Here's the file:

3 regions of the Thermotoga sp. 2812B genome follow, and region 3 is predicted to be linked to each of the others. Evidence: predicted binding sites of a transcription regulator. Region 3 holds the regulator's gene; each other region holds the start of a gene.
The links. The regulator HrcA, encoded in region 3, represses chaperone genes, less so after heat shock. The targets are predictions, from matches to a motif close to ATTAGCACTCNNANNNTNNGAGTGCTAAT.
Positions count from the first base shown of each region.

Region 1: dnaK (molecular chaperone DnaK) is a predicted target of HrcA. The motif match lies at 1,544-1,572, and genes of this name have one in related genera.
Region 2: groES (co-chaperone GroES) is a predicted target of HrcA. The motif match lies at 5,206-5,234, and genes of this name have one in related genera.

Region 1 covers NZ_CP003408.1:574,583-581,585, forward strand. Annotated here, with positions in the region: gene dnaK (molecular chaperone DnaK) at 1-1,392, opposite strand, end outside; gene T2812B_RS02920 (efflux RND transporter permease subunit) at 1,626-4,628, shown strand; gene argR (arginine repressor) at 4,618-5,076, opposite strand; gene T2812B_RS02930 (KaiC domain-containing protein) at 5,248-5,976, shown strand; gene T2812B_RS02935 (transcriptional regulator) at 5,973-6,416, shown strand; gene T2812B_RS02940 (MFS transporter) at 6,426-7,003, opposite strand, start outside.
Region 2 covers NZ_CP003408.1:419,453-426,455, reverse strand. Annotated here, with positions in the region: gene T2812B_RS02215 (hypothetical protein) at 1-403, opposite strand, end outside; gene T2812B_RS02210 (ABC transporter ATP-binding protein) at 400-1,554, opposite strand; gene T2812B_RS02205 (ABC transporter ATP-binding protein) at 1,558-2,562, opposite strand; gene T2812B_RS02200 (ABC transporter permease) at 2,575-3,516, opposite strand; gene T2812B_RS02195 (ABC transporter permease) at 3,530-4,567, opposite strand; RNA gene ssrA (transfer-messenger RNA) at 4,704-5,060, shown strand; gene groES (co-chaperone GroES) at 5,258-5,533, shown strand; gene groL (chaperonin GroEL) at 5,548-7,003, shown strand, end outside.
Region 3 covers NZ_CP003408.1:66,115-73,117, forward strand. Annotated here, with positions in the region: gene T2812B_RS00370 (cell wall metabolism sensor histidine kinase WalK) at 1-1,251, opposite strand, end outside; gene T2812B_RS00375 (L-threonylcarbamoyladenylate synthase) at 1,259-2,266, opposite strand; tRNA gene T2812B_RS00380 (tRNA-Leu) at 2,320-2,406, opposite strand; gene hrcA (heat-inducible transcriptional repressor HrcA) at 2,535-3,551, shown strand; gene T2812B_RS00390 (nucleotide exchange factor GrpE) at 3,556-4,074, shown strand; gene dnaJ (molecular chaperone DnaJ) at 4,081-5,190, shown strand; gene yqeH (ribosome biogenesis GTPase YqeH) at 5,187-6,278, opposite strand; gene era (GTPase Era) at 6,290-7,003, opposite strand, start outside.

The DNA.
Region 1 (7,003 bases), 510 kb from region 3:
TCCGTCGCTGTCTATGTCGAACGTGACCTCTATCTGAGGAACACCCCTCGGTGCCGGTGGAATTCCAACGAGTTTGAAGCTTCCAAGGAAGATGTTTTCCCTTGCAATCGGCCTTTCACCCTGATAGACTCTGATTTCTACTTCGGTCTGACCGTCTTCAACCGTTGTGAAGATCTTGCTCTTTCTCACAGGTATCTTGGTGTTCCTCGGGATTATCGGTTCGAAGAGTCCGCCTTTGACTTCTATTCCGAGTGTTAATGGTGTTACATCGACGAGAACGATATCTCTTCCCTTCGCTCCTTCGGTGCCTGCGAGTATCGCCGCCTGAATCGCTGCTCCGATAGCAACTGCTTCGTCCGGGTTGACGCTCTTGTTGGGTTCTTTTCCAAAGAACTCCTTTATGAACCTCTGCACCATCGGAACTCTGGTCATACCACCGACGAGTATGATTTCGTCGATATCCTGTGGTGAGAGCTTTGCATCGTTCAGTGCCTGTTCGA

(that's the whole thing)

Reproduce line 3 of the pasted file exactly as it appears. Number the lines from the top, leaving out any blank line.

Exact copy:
Positions count from the first base shown of each region.